Teaching with Contemporary Art

Teaching with Change

Ai Weiwei, Surveillance Camera, 2006. Photo courtesy of the artist.

Last week I presented a Season 6 Access screening of the Change episode featuring Catherine Opie, El Anatsui and Ai Weiwei. During the screening I made some notes to share when it comes to ideas for teaching with this particular hour…

First, what kinds of change are illustrated in this episode? Some of the art featured calls for different kinds of change and other works shed a light on changes occurring around us. Which works in this episode specifically engage with the theme? Which works ask the viewer to consider a specific kind of change?

Second, how does each of the three artists document the transformation and change of physical materials, places, and even ways of thinking? How does each artist work with transformation and change in multiple ways and how does collaboration affect the art created?

Finally, what kinds of things can students experience and learn from working with this episode? Possibilities include:

  • Investigating how different artists document and perhaps provoke change.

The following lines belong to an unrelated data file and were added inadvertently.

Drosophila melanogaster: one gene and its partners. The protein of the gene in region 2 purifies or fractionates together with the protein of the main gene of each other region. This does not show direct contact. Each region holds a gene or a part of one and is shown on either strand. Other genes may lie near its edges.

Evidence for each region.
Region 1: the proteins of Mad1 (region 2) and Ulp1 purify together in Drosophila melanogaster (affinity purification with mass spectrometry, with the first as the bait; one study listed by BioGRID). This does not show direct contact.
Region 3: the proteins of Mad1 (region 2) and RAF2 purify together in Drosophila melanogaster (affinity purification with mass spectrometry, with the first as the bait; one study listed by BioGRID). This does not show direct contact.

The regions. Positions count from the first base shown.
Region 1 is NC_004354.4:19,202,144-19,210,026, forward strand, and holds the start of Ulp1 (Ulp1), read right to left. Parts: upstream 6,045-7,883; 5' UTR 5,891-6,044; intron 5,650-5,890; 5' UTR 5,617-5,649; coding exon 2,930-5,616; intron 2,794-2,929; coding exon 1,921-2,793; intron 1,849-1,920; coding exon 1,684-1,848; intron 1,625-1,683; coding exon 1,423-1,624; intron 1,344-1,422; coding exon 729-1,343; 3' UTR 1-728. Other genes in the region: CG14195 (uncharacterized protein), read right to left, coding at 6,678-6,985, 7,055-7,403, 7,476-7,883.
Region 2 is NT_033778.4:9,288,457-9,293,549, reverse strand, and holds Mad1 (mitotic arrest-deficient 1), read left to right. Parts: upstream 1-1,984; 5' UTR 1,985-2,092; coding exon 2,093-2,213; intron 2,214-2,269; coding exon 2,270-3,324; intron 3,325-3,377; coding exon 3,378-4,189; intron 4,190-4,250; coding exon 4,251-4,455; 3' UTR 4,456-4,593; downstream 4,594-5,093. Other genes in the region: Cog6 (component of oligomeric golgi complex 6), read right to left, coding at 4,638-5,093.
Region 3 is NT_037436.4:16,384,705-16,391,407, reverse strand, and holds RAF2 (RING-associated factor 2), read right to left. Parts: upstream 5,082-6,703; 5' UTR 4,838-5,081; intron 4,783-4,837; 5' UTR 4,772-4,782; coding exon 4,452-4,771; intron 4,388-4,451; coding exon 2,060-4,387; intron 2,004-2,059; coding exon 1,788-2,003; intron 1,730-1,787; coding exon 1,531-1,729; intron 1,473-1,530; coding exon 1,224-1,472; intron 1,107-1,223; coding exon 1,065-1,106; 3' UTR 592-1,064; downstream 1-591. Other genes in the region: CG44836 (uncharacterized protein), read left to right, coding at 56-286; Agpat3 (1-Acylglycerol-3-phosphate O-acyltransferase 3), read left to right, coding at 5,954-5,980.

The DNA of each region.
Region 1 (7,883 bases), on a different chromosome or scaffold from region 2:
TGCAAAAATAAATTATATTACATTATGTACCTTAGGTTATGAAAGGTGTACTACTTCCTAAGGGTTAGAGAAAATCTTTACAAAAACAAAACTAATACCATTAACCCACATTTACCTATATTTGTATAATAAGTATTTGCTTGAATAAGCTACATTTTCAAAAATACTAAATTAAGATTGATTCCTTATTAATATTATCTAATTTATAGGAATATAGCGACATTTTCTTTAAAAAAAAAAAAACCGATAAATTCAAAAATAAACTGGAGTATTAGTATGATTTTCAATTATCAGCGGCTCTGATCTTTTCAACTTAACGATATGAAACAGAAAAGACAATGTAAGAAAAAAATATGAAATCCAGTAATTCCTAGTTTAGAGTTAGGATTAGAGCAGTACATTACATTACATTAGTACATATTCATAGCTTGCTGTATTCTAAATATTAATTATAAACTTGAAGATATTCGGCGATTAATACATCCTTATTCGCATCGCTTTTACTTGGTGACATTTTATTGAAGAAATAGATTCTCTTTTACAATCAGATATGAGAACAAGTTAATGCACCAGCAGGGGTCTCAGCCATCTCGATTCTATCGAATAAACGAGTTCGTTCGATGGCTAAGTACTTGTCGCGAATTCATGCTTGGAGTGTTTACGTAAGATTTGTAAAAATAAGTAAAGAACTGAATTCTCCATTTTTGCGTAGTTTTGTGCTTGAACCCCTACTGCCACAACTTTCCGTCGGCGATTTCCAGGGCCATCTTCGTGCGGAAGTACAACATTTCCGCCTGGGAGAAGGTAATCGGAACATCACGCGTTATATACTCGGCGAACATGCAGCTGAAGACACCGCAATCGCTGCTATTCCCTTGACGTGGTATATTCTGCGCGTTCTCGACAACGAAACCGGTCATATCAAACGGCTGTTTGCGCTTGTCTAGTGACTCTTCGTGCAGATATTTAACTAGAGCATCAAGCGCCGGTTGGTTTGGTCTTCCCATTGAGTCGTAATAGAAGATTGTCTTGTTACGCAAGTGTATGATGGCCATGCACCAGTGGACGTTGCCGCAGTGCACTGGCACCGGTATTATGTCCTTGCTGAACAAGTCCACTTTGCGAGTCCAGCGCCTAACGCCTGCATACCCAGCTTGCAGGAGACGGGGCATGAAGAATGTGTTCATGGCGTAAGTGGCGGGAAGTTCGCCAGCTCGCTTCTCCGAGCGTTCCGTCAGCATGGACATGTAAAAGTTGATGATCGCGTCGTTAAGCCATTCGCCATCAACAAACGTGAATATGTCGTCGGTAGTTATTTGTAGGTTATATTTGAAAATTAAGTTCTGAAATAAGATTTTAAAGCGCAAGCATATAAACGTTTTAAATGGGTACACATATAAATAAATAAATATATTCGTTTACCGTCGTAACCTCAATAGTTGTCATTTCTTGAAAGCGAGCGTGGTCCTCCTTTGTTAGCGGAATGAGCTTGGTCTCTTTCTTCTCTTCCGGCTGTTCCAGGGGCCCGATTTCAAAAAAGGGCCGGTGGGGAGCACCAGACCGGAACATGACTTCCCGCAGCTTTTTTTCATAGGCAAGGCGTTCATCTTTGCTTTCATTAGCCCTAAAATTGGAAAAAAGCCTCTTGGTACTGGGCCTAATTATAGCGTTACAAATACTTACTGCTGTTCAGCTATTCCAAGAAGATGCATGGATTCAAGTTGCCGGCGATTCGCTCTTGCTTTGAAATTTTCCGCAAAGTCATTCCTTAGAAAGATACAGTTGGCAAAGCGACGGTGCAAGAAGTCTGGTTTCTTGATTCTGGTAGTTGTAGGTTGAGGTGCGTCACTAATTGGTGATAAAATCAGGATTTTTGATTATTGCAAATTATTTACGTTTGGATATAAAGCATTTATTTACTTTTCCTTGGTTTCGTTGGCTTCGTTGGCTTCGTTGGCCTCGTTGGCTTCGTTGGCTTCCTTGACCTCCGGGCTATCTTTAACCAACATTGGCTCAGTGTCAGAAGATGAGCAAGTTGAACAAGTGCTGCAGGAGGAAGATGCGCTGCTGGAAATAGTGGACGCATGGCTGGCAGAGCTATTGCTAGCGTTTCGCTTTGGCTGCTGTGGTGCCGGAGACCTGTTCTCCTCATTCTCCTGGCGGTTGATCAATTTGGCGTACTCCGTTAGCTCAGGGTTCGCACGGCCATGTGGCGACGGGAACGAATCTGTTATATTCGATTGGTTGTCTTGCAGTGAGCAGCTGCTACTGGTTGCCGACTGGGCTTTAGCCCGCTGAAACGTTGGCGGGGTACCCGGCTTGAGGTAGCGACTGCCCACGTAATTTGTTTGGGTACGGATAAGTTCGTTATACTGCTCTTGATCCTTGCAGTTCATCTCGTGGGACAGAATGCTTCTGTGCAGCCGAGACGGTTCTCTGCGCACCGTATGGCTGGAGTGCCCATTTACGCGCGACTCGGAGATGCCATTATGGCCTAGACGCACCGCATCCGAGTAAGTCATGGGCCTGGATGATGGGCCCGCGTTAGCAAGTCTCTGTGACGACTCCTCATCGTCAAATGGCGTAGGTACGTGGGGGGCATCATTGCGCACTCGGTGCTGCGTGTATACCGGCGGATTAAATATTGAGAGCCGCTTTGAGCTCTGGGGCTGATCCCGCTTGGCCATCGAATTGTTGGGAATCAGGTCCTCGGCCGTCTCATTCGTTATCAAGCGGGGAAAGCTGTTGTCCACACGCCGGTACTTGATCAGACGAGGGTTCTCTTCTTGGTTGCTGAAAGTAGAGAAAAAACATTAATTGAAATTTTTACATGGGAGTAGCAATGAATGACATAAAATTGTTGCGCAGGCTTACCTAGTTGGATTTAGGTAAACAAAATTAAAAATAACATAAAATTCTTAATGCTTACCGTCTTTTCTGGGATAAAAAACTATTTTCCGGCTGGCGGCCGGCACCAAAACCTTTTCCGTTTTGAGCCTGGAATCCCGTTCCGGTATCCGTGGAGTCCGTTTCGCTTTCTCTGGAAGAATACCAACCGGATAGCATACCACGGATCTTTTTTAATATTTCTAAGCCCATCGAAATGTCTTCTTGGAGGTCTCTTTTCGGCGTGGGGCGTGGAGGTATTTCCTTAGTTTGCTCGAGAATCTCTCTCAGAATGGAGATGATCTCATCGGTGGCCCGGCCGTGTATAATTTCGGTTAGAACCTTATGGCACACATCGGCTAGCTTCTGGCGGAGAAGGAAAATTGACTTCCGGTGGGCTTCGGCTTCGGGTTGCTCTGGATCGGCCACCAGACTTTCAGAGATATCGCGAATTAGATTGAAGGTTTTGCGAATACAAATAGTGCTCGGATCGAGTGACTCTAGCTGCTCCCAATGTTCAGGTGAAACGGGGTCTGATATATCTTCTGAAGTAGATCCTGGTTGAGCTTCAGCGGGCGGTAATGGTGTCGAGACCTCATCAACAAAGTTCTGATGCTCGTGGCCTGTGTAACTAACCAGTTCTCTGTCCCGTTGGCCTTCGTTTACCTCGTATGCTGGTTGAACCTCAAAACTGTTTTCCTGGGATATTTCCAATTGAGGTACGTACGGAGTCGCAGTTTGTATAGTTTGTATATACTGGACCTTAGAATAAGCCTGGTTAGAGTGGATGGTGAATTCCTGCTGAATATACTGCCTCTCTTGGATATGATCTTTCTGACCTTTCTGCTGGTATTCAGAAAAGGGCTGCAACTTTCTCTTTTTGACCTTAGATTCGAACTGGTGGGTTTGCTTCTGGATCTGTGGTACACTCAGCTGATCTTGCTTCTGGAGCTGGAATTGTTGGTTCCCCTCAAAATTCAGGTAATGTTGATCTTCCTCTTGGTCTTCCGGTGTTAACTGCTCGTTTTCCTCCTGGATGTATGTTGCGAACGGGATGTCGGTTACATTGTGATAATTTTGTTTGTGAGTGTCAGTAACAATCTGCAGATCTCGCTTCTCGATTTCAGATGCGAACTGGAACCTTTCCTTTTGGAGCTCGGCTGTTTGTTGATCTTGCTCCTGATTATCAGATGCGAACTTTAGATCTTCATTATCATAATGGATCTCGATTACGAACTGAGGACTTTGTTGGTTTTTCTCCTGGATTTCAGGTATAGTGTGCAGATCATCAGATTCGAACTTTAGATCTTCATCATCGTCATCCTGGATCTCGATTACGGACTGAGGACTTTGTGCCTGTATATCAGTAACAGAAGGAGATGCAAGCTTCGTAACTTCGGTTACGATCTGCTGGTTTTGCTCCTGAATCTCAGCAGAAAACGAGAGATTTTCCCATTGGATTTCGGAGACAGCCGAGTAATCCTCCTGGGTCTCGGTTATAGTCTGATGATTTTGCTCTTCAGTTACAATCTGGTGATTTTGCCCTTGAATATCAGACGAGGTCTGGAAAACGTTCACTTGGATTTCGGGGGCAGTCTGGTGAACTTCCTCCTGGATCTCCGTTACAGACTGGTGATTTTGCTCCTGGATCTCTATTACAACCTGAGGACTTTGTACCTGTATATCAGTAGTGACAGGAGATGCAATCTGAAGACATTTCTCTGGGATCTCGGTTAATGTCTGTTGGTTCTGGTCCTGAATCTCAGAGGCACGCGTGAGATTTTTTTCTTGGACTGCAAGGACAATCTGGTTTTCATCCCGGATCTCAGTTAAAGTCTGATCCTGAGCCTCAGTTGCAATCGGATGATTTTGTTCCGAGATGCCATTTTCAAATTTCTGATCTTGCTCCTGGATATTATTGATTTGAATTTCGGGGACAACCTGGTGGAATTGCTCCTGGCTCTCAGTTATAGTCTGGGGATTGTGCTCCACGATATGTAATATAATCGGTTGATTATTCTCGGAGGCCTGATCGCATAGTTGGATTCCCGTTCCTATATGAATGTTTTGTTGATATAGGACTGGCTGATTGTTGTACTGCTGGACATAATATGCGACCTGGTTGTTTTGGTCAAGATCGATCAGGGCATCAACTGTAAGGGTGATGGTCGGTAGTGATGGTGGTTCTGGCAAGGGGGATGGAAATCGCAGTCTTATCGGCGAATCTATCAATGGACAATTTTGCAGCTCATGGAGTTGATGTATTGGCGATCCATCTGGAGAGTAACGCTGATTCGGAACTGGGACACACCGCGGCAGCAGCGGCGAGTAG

• Exploring a single theme by engaging with diverse media and materials (and this goes for each Art21 episode- all twenty four of them).
  • Engaging communities-small and large- as collaborators and subjects.
  • Experiencing diverse approaches to storytelling.
  • Enabling conversations that include topics we sometimes avoid talking about, such as how we perceive (not to mention treat) people who don’t look like we do or the role of surveillance in our lives.

If you missed the Change episode last month you can view it here as well as download the educators’ guide in a simple PDF file.

Until next week. Spring is here.

Contributor
Joe Fusaro is the senior education advisor for Art21, and has written Art21’s “Teaching with Contemporary Art” column since 2008. He is an exhibiting artist and visual arts chair for the Nyack Public Schools in New York; and an adjunct instructor for New York University’s Graduate Program in Art and Arts Professions.

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